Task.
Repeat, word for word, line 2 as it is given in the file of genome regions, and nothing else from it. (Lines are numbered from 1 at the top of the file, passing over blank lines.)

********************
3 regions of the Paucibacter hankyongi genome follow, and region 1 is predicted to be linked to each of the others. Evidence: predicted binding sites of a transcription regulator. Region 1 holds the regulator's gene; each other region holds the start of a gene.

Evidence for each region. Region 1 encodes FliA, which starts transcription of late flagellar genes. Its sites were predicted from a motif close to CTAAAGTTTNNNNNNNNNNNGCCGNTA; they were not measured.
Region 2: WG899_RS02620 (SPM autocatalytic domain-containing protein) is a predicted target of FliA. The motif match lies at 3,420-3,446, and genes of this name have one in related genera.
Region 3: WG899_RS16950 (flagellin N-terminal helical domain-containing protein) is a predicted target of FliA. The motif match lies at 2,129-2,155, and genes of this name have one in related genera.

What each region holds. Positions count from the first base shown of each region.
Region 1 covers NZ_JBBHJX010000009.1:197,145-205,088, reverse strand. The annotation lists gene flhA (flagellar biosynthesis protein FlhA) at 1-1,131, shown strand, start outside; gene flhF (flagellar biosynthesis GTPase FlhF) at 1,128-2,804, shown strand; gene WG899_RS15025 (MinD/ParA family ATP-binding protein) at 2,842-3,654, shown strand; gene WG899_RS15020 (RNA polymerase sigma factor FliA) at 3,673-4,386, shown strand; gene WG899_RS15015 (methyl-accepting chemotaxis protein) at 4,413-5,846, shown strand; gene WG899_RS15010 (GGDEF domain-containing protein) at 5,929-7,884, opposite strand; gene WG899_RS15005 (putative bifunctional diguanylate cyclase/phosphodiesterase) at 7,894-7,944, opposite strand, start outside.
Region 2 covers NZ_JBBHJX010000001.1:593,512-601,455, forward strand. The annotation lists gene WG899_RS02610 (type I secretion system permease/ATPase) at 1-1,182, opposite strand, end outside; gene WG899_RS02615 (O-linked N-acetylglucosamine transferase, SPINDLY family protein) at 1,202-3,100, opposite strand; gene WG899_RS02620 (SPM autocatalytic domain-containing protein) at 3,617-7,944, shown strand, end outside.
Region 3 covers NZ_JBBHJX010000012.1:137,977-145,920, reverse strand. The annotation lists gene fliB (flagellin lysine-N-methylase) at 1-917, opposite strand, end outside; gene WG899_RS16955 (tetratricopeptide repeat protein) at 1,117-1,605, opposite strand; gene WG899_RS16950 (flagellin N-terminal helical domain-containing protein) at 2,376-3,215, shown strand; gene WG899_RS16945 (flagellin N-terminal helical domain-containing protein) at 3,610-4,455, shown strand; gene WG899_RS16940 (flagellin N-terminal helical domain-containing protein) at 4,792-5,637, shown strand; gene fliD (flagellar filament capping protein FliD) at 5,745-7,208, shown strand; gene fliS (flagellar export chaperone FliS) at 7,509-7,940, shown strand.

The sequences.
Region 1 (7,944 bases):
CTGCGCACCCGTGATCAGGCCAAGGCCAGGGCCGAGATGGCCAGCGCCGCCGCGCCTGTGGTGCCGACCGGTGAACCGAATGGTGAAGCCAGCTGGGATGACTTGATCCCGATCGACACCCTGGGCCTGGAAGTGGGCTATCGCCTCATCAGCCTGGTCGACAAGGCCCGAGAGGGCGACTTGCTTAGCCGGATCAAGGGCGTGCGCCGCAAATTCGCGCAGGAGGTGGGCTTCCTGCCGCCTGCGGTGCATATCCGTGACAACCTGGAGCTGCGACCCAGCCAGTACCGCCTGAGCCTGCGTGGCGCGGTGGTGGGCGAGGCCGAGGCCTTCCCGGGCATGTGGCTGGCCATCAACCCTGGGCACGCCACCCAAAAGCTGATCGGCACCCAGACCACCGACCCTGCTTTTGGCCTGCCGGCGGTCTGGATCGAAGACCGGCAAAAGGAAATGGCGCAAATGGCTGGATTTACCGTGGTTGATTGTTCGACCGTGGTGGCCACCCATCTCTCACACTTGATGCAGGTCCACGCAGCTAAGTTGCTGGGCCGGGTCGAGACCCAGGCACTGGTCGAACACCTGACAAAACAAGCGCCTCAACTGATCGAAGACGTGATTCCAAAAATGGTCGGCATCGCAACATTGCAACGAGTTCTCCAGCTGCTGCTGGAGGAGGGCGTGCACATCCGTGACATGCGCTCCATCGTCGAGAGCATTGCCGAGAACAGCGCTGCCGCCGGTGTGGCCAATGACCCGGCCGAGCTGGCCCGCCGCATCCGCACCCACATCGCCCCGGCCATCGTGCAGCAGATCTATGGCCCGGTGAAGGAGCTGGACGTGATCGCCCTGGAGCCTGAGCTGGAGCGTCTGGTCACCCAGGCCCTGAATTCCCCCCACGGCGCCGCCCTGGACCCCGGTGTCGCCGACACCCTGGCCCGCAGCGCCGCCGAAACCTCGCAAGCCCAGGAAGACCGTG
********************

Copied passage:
Evidence for each region. Region 1 encodes FliA, which starts transcription of late flagellar genes. Its sites were predicted from a motif close to CTAAAGTTTNNNNNNNNNNNGCCGNTA; they were not measured.